By Courtney Harrell
By Kyra Scrimgeour
By Jena Ardell
By Mary Willson
By Bree Davies
By Tom Murphy
By Tom Murphy
By A.H. Goldstein
I have a rare disorder called offstage fright," Scot Livingston confesses. "It's much easier talking about stuff in front of strangers than it is one-on-one. If I were to admit to a capital crime or murder, it would probably be on stage, in front of a bunch of people I don't know."
More high-strung than homicidal, Livingston certainly has a knack for being unpredictable -- something he fully explores as frontman of Denver's quirky five-piece the Inactivists. No stranger to the local music scene, the self-described "recovering Mormon," who abstains from alcohol but overindulges on caffeinated soda, cut his teeth as a blues-punker with Red Eye Revival, then played lead guitar for the Phlegmtones, a disco-polka outfit that also featured Mr. Pacman's Avery Rains. In addition to studio collaborations with Pacman and the late Wesley Willis, Livingston helms Nerdtallica, a MIDI-based Metallica tribute band that graced 2002's Imposters: A Warlock Pinchers Tributewith a cover of "Meet Goatee Woatee." The thirty-year-old tunesmith's checkered resumé, if he ever bothered to draft one, would further include writing a rejected TV pilot for Fox, plus holding down several uniformed gigs as a security guard -- bulldogging everything from porn shops and parking lots to the hallowed offices of Westword. And though he got plenty of reading done as a night watchman, Livingston has stumbled across his share of morbid surprises, too. One time, a week before Christmas, the admittedly squeamish turnkey discovered a dead body in an apartment complex above the 16th Street Mall.
A far bigger shock to his system came in 1990 when Livingston was a Wildcat at Arvada West High School. The dark, personal family tragedy inspired "Sammy Sammy," a seemingly innocuous little scorcher that Livingston decided to introduce to a small crowd at the Lion's Lair as follows: "This next song is about my mother, who killed herself when I was fifteen." It was disturbing news to everyone present -- especially Livingston's bandmates.
"That was really heavy, finding out in that way," recalls bassist Matt Sumner, a former member of Rainville. "It was all I could do to continue playing. That was the only time I've ever been in the Lair where you could hear a pin drop. And I think everyone was waiting for a punchline. But there was no way he could make that funny.
"You just don't know when you go on stage with this band," Sumner continues. "It could be a total goofball night, or it could be a really dark experience, too."
A deliberate study in contrasts, the Inactivists began as nothing more than a solo act, an excuse for Livingston to thrash on electric ukulele and sing oddball tunes with a drum machine. "I'd been doing the open-mike thing, and it was depressing," he says. "Not only would no one show up, but there was no one to complain to about it."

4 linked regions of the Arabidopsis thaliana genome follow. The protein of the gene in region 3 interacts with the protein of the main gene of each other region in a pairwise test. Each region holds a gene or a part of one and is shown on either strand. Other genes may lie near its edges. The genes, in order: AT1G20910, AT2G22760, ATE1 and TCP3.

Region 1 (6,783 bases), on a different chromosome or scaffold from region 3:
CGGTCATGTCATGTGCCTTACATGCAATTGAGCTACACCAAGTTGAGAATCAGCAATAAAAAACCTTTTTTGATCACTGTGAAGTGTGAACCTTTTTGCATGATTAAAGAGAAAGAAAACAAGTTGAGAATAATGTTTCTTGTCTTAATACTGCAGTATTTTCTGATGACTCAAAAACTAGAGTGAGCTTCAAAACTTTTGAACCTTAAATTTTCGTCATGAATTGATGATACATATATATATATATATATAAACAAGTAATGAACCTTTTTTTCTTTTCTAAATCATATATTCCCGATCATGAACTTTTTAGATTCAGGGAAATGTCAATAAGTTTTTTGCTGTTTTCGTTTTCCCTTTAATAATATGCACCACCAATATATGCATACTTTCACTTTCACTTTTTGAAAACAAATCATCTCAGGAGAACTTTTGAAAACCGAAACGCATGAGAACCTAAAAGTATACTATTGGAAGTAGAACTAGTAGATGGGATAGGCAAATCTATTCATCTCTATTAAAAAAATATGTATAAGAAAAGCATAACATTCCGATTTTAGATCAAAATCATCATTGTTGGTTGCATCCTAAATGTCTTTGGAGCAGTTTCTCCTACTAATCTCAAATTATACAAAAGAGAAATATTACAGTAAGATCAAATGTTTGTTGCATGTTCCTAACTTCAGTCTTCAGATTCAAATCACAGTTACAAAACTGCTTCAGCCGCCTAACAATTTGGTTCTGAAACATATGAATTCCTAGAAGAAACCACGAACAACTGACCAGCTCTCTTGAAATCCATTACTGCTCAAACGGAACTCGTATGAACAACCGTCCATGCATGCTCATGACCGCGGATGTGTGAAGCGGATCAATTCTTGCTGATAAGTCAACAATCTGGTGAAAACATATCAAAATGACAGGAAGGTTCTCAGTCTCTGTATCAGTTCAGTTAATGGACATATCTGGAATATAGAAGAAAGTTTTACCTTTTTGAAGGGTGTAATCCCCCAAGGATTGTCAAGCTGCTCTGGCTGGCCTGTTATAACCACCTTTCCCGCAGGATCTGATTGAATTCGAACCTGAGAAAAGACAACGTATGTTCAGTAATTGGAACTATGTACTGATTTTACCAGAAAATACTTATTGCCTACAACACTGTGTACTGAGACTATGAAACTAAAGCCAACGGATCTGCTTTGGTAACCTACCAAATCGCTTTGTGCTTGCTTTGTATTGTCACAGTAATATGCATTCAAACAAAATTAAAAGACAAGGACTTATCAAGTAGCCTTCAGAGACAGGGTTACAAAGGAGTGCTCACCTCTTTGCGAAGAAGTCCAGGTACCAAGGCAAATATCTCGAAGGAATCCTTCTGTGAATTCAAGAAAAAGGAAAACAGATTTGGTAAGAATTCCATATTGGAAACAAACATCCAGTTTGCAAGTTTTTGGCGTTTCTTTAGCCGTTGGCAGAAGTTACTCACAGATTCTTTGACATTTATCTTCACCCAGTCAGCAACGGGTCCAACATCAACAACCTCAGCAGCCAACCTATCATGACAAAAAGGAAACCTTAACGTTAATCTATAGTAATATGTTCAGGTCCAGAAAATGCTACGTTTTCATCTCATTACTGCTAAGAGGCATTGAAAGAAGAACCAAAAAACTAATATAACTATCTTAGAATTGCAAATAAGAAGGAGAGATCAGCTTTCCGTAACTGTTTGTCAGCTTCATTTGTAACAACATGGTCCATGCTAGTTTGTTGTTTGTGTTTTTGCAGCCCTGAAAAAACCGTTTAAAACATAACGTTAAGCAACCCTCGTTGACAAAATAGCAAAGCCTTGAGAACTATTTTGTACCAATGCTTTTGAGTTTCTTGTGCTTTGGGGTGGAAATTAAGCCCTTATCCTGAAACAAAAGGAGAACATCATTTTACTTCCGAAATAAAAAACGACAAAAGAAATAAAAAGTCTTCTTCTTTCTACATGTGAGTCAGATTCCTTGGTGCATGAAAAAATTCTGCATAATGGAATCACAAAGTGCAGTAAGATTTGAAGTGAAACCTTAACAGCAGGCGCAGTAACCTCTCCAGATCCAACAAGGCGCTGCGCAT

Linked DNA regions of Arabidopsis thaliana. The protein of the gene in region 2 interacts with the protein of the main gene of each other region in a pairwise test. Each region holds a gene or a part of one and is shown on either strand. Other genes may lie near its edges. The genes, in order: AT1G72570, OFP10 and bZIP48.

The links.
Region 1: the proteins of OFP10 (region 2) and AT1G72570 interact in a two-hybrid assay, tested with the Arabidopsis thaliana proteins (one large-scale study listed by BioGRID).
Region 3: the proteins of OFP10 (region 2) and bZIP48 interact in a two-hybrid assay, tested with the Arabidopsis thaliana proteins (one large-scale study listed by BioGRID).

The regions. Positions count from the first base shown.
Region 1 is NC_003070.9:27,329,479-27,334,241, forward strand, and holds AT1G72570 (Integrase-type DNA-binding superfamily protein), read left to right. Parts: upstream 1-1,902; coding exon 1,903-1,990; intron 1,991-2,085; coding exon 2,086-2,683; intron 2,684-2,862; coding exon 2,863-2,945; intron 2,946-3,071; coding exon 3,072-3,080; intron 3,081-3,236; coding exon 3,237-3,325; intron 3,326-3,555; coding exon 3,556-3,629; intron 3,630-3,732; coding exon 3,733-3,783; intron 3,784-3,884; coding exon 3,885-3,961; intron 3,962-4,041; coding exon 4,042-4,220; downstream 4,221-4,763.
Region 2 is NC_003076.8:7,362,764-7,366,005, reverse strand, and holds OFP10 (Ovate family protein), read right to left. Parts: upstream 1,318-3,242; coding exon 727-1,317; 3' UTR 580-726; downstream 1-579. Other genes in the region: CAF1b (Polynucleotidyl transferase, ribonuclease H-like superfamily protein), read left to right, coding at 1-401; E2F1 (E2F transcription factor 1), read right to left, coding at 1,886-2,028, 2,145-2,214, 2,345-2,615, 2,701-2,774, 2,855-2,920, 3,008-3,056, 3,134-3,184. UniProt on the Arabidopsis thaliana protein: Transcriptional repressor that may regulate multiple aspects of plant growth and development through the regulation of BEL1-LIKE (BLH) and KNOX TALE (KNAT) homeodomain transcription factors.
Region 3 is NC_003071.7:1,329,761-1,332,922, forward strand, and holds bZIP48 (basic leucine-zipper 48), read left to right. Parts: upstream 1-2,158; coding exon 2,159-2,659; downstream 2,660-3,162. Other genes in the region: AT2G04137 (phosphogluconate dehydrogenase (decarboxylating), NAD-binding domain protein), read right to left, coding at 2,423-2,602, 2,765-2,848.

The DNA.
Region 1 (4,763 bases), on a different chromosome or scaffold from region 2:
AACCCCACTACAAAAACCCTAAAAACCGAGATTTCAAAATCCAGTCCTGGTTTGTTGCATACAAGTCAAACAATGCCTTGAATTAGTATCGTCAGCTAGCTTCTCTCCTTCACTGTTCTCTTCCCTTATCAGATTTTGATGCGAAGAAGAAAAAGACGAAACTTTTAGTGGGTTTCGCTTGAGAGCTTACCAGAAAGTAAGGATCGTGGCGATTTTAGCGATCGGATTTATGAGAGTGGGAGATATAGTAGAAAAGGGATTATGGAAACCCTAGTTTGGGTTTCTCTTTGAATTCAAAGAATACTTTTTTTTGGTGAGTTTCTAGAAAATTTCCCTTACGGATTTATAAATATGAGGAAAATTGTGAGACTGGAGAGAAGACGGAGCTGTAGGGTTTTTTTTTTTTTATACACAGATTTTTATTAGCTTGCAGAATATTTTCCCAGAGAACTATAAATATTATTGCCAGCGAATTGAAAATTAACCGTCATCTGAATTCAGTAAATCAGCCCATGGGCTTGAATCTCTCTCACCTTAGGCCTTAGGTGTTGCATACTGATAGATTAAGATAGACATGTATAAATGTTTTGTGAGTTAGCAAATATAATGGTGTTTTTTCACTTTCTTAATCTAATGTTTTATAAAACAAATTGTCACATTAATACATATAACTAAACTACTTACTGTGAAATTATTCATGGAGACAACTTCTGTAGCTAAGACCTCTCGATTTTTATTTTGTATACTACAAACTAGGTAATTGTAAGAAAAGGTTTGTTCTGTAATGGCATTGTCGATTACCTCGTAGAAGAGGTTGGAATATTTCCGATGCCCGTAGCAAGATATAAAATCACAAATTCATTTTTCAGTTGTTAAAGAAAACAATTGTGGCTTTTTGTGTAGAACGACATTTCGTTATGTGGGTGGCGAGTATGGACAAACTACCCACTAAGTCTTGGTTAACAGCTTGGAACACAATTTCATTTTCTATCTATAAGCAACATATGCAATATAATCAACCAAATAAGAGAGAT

Rather than continue alone, Livingston posted a three-page ad on bandmates.com that outlined his entire rock-and-roll philosophy, warts and all. "I wanted to span the Steely Dan/Sex Pistols schism," Livingston recalls of his long-winded screed. "What I didn't want was the usual bass-drum-guitar thing."
"He had the longest fucking ad, just this huge rambling thing," Sumner recalls. "I agreed with everything he was saying, but I thought he'd be a real pain in the ass to be in a band with. Then, after not finding anything else to do, I sent him an e-mail."
It ended up that the pair had actually shared a bill at the Bluebird Theater several years earlier, when Sumner played in a riff-rock-based outfit called Five 52 Fern. Livingston liked the fact that Sumner played trumpet as well as the "Frankenbass," a distortion-heavy monstrosity with custom-drilled holes in the body and bridge that allow for never-ending pickup and effects alterations. "It's like Swiss cheese now," Sumner points out. "Eighty percent wood, 20 percent Bondo."
Drummer Chris Budin from the Reals then came on board with saxophonist Jason Walton, and the unlikely quartet of relative strangers played their first show after just a single rehearsal. "I thought, if they were crazy enough to do it, then they were the guys I wanted to do it with," Livingston says. Two days later, he booked another show and recruited theremin player Victoria Lundy, a sound sculptor with a performance-art background in the Carbon Dioxide Orchestra. Able to coax more than mere sci-fi effects from her ungainly twin antennae ("it's basically just playing radio interference," Lundy allows), the new musical acquisition raised the band's overall melodicism to greater heights. Better yet, Lundy's eerie tone split the difference between a keyboard and a pedal-steel.